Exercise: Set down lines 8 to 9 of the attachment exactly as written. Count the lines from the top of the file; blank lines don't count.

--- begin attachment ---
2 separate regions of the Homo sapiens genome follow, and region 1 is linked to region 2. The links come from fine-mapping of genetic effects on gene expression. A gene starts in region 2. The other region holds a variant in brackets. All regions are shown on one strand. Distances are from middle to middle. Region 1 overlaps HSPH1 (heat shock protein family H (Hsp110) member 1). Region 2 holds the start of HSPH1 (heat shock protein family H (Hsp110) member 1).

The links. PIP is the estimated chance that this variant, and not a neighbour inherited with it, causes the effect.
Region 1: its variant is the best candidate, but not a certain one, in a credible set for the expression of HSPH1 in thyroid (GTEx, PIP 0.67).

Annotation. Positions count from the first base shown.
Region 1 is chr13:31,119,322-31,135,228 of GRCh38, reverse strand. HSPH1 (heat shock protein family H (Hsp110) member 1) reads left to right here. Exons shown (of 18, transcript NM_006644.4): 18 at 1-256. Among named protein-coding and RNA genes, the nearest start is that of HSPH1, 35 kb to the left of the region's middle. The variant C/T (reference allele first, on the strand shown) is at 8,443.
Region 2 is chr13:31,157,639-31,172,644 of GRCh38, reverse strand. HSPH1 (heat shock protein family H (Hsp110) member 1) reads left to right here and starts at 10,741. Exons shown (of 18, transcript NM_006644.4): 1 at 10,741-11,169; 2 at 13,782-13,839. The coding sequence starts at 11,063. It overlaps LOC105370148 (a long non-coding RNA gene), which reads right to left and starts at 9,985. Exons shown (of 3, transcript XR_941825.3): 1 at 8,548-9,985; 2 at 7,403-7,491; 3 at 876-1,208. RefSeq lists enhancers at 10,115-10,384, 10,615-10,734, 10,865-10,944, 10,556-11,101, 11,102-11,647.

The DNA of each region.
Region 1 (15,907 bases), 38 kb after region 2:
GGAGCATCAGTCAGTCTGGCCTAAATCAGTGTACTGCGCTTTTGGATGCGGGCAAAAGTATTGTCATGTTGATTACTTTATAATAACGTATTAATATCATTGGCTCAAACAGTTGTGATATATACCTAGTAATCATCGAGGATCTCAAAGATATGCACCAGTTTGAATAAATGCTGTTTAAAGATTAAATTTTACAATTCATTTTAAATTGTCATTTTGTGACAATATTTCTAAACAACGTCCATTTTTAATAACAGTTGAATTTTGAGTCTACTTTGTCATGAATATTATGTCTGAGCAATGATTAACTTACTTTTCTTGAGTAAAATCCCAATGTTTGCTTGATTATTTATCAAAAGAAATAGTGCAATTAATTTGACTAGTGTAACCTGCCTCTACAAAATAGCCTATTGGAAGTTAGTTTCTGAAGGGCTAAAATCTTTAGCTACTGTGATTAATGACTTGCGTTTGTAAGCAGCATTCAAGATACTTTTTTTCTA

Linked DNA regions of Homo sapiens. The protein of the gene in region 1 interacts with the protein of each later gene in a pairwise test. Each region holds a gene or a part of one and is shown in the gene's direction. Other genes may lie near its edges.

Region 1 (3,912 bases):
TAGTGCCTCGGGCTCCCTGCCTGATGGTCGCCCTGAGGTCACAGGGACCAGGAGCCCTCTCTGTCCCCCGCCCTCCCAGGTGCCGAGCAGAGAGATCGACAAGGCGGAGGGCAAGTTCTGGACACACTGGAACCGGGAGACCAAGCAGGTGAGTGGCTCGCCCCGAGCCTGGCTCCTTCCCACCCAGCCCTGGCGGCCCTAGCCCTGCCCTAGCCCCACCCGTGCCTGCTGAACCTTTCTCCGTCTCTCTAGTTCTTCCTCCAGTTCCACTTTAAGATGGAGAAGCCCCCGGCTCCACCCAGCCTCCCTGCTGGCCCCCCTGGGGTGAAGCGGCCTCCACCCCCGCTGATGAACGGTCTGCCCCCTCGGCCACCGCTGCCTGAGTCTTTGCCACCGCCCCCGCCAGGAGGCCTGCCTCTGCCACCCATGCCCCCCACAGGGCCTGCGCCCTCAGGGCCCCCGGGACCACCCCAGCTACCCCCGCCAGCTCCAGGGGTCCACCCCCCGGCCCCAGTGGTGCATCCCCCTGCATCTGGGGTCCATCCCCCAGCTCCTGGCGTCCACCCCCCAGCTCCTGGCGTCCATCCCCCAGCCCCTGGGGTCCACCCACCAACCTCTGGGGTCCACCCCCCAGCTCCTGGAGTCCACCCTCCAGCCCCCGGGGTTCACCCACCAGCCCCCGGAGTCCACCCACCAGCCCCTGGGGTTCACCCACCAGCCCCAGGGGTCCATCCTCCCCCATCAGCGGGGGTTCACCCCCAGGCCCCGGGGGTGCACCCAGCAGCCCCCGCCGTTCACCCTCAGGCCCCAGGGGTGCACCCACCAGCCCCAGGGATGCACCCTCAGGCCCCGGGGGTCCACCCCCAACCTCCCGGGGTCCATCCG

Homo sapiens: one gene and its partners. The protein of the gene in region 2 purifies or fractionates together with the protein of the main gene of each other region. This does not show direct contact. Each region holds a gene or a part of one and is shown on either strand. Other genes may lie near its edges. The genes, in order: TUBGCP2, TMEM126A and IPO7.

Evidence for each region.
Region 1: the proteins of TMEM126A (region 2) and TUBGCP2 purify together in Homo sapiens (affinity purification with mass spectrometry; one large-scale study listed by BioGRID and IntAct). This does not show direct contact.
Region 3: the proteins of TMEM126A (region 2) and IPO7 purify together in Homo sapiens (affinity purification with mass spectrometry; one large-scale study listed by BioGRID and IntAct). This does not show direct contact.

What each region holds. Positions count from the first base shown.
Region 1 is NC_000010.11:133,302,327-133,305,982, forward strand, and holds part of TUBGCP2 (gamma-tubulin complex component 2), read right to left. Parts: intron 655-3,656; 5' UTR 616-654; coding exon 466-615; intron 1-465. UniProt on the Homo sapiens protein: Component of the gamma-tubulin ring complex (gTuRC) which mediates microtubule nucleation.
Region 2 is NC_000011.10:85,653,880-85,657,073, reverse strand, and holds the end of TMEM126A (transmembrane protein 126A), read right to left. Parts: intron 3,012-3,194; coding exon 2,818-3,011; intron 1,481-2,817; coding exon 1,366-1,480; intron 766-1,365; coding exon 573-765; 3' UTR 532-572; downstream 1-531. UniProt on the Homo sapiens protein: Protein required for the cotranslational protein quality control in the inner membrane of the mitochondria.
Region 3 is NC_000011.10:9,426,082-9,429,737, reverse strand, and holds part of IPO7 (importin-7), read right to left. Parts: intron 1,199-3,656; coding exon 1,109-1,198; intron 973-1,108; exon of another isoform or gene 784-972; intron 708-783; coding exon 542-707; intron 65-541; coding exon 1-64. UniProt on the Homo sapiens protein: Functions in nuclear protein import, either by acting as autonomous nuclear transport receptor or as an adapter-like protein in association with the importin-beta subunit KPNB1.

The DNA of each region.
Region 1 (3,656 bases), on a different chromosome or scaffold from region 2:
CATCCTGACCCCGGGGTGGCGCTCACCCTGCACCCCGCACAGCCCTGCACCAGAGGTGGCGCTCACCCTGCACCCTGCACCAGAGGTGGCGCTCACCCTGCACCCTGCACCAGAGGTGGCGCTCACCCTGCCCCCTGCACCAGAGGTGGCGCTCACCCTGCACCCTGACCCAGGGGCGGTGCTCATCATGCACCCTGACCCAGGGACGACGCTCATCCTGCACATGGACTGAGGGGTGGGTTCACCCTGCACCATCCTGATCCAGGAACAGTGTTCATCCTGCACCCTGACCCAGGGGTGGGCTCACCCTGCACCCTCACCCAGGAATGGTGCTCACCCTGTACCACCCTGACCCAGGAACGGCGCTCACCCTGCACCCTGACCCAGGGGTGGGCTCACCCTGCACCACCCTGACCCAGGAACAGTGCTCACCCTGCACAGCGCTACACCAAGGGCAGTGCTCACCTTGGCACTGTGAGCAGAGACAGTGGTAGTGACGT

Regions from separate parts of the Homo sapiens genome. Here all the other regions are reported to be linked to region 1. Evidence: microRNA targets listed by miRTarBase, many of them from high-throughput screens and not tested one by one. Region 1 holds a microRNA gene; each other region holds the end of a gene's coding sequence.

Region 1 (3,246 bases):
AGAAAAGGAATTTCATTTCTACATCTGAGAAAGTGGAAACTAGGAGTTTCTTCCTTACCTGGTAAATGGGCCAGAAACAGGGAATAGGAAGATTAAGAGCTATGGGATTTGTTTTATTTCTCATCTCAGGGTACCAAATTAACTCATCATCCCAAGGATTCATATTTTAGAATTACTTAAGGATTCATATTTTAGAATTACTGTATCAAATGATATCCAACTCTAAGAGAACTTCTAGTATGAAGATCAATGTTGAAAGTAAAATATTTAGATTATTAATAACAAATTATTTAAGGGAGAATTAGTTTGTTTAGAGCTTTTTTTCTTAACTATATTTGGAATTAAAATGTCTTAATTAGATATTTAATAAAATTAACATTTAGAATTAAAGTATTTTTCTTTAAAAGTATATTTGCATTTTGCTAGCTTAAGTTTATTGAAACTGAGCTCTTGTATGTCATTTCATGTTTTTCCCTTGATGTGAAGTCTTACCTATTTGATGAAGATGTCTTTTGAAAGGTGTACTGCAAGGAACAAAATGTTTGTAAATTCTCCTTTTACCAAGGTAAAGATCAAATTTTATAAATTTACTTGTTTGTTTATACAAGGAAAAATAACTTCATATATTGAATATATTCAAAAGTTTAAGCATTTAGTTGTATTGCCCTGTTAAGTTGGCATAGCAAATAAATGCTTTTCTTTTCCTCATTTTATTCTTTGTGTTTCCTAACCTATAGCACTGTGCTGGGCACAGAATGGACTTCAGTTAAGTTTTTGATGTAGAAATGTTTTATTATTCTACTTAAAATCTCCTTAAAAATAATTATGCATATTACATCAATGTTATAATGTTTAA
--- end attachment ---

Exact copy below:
Region 1 (15,907 bases), 38 kb after region 2:
GGAGCATCAGTCAGTCTGGCCTAAATCAGTGTACTGCGCTTTTGGATGCGGGCAAAAGTATTGTCATGTTGATTACTTTATAATAACGTATTAATATCATTGGCTCAAACAGTTGTGATATATACCTAGTAATCATCGAGGATCTCAAAGATATGCACCAGTTTGAATAAATGCTGTTTAAAGATTAAATTTTACAATTCATTTTAAATTGTCATTTTGTGACAATATTTCTAAACAACGTCCATTTTTAATAACAGTTGAATTTTGAGTCTACTTTGTCATGAATATTATGTCTGAGCAATGATTAACTTACTTTTCTTGAGTAAAATCCCAATGTTTGCTTGATTATTTATCAAAAGAAATAGTGCAATTAATTTGACTAGTGTAACCTGCCTCTACAAAATAGCCTATTGGAAGTTAGTTTCTGAAGGGCTAAAATCTTTAGCTACTGTGATTAATGACTTGCGTTTGTAAGCAGCATTCAAGATACTTTTTTTCTA